I heard a rumor two weeks ago that a number of 60-day notices to raise rents went out to Santa Rosa tenants even while the wildfires were still burning.
Santa Rosa has no rent control. Santa Rosa’s City Council had passed a rent and eviction control ordinance in August of 2016, but according to The San Francisco Chronicle, the California Apartment Association and its allies collected enough signatures to force the City Council to rescind the ordinance or send it to voters. Residents voted against it in a special election held this past June.
Still can’t afford to live there
Before the wildfires, Santa Rosa Councilwoman Julie Combs told The San Francisco Chronicle that with a “booming service industry, we have something like 12,500 back-of-house restaurant workers. Even though they are among the highest paid restaurant workers in the nation, they still aren’t making enough to afford median rents.”
The rent control measure, with some exceptions, would have capped increases to three percent a year.
Some restraint from price gouging
Some good news is Governor Brown’s Executive Order declaring a state of emergency in Napa and Sonoma counties on October 9th. This kicks in California Penal Code 396, which prevents price gouging, defined as more than 10% increase over pre-disaster prices. The Code includes rental housing, which is defined as “rental housing with an initial lease term of no longer than one year.”
The prohibition on price gouging generally lasts just 30 days after the declaration of a state of emergency, but the Governor issued an executive order extending the prohibition until April 18, 2018.
The County could have helped
When the Sonoma County Board of Supervisors met on October 24th, they had a proposal for an ordinance which stated that, despite the declaration of the state of emergency:
County officials have been alerted to price gouging by persons offering housing for rent in Sonoma County. Price gouging includes not only unoccupied rental units, but also eviction of existing tenants of rental properties so landlords may take advantage of fire victims whose insurance companies will pay higher rental rates than previously charged for existing tenants.
In front of the Supervisors was a proposed ordinance would prohibit a landlord from renting any dwelling unit for more than the pre-disaster price. It was, in essence, a temporary moratorium on raising rents.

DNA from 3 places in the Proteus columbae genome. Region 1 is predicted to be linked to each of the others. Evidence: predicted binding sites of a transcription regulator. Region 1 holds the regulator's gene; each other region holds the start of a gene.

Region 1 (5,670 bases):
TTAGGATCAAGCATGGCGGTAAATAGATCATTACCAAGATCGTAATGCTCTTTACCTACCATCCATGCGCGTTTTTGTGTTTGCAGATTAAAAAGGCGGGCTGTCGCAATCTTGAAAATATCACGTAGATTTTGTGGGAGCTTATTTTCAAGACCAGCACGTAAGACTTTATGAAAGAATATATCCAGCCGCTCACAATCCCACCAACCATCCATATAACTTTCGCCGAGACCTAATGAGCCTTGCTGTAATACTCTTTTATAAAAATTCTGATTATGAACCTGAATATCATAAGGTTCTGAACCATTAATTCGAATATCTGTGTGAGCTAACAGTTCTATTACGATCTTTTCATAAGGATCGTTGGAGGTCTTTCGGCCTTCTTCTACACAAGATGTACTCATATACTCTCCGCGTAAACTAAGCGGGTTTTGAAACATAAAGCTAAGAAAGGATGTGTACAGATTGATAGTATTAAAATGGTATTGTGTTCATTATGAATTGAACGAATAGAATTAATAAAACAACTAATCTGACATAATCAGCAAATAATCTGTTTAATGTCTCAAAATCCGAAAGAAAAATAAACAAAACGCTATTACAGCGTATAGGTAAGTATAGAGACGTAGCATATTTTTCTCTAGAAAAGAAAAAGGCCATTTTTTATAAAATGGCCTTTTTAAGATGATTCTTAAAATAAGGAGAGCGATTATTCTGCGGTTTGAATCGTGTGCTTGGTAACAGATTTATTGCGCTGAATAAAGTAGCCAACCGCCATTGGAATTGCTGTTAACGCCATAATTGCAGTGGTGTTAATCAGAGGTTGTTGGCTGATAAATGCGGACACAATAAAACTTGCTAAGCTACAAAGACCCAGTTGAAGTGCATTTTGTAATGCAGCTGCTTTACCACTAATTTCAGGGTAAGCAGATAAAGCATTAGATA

The ordinance would have also prohibited any person from evicting an existing tenant or terminating an existing rental agreement and then renting or leasing the same dwelling unit, for more than the pre-disaster price.
The Supervisors voted the proposal down. According to Santa Rosa’s The Press Democrat, District Attorney Jill Ravitch said that it would get in the way of her office prosecuting price gougers violating the state law.
Is it more important to go after the obvious price-gouging violators in to order to get convictions than help all renters in the county?
Even at the Board of Supervisors meeting, Ravitch stated the California Penal Code 396 applies to units that were advertised before the disaster at a particular rate. For those who haven’t advertised their units, Ravitch testified that “then 396 does not apply.”
At the meeting, Ravitch also stated that “there are a lot of people who see this as a great opportunity.”
I think she means landlords.
Looking at the cost
Limiting rent increases more the 10% increase might sound reasonable, but take a closer look at what it really means. According to Trulia, the median price of a rental this past August in Santa Rosa was $2,500 per month. (This likely includes houses.) A 10% increase of this–remember, Penal Code 396 says you can’t charge more than 10%–means that the renter could be paying $2,750/month, or an additional $3,000 per year.
How many renters could afford such an increase? Especially since it was the result of a disaster occurring in their community that made the demand for rental homes rise?
Turmoil in Santa Rosa
The Tubbs fire burned about 1,000 houses in the middle-class Coffey Park subdivision. Former homeowners are looking for rentals while they sort out their insurance issues. But even before the fire, there was already worries in Santa Rosa that the working class would be driven out of the city due the shortage of housing.
“Where are these people going to go?” said Sarah Karlinsky, a senior policy adviser at SPUR, a public policy think tank focused on urban planning in the Bay Area, speaking about the Santa Rosa housing shortage after the fire to The San Francisco Chronicle. “Destruction of 5 percent of housing stock is substantial. They can’t just re-rent in the same place.”
Now the national news media has moved on to other stories. Yet still Santa Rosa tenants are struggling with affordable housing.
There’s no predicting the future. But now, after the agonizing wildfires, would more residents vote for rent control?
Wondering about what the laws are regarding your rent-controlled home? Have you received an eviction notice and are unsure whether it follows the requirements of the Rent Ordinance? You should consider talking to an experienced tenant attorney who can help you with your issues.
Know your rights. Protect yourself.